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 Post Posted: Thu Sep 15, 2011 9:52 am 
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This concept of Density altitude is in my view useless for a racer. You can swap around barometric pressure and temperature and have a constant DA. What the use of looking at that figure then. As far as engine's go some need the temperature to increase to gain power some need the density to increase to gain power. Humidity is better measured and used as water grains. That makes more sense to me for tuning. You can at least think along the lines of " Oh; I've just pored this much water into my engine" oops.
As for Methanol NA engines Ive seen a trend where 65% humidity seems to be a cross over point of where engines start to loose power. Below that they can gain or be stable on methanol and the power can follow other factors like Baro. Above 65% the power seems to drop in relation to mainly the humidity. But others may have different ideas.

SonnyJames wrote:
Egt and o2 are monitored and showed it to have richened up.

That may well be the truth but you have to be careful as to how much value is placed in the accuracy of the O2's. Because the reactions can lead to major amounts of CO, (even more % than there is CO2) the Wideband will have a high demand for outside O2 to react those CO's The amount of CO wont be in balance with the HC's so the WB goes flat out sucking in outside O2 to react everything back to stoich. Thus it may be telling you that its got that rich you need to pull 5 jets. Just be careful doing that OK.


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 Post Posted: Thu Sep 15, 2011 10:35 am 
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All of this is why I ultimately use the time slip for most of my tuning and the other stuff (O2/EGT, etc) just verifies what the time slip says when I make changes, ie, if I make a jet change and it slows down then I should be able to confirm this with the engine data.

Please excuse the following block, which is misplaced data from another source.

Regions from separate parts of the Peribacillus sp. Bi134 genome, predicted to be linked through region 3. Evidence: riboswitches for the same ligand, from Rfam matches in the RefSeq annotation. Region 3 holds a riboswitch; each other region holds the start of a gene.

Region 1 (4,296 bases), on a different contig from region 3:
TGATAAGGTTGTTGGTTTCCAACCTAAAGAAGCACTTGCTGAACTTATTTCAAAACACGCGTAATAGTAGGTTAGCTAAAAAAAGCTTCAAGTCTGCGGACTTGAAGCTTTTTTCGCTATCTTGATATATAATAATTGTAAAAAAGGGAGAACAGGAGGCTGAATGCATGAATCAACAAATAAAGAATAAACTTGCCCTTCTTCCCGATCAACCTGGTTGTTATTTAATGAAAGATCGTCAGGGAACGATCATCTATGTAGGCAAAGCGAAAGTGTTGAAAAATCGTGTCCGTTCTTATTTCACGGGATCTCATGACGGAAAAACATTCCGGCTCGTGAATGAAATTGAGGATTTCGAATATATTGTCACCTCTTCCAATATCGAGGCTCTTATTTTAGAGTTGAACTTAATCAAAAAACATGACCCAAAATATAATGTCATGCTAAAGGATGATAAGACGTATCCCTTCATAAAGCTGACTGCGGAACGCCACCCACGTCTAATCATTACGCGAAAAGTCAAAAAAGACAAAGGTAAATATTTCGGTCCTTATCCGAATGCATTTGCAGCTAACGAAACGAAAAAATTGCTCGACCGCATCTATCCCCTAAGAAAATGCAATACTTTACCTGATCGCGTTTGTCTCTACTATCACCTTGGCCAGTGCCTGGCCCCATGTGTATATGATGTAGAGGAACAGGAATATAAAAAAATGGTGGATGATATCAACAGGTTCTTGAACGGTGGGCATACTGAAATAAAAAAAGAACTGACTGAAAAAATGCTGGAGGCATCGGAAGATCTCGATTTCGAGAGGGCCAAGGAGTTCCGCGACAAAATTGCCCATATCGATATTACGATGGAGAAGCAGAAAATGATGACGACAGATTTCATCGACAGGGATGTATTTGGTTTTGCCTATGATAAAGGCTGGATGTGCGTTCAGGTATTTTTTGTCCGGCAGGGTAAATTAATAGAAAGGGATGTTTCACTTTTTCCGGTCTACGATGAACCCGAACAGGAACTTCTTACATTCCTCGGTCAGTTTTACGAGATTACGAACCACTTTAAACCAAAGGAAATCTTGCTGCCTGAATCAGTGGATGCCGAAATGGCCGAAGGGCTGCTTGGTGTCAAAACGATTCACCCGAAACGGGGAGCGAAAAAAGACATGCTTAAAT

Never heard that 65% humidity thingie but will log that in my memory bank and check it out next time I have the opportunity. ;-) See, I may have learned something today. ;-)

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 Post Posted: Thu Sep 15, 2011 5:24 pm 
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Let us know if you find the same trend.


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 Post Posted: Thu Sep 15, 2011 6:32 pm 
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Ken0069 wrote:
All of this is why I ultimately use the time slip for most of my tuning and the other stuff (O2/EGT, etc) just verifies what the time slip says when I make changes, ie, if I make a jet change and it slows down then I should be able to confirm this with the engine data.

Thats whats important isnt it. Thats giving an engine what it wants. I do it that way as the first steps of tuning. But to get the last edge you need the right equipment and then you need the understanding to form an imaginative minds eye picture of whats going on in the chamber. Over time you can see things in different engines and eventually all your observations and thoughts connect and the AHH HAA moment happens.
Data loggers are good for checking on conditions of things, they can tell you if a cylinder has gone off or a carby has a problem a long time before it destroys something. Ive picked up worn lifter rollers and saved the engine by reading the EGT's.

Every engine has an optimum vaporization level for most efficiency. Every use of an engine has a different level and every fuel has a different level. The techniques needed to achieve whats necessary vary widely. Ive spent decades trying to understand these issues and the more I know the more I realize I don't know enough.
The air is the problem, its how it reacts to water saturation (called dew point) that is hard to understand in the final outcome of how the combustion proceeds. For instance do you know if you are reaching dew point inside your intake manifold? Is it condensing at the valve curtain? How do different factors like port volume and turbulence affect water interaction with the burn? Because Methanol is hygroscopic its always going to react in different ways in different engines under humidity test conditions. The main thing to have is the right ignition energy. Methanol is greatly affected by ignition energy, much more so than gasoline is. Its how you prepare the fuel prior to spark and how you deliver the spark energy and what time frame you deliver the energy over that affects the all important flame kernel. Ignition energy is capable of dissociating water. So now that dissolved water in your tiny methanol drop thats just been arc blasted is contributing to the flame kernel energy release rather than reducing it.
With anything, its how you build the foundation at the start that determines the success of the rest of it. So the best racer approach is to try different things and make notes and over time to figure out what matters. Gasoline is the best fuel combustion wise for normally aspirated racing.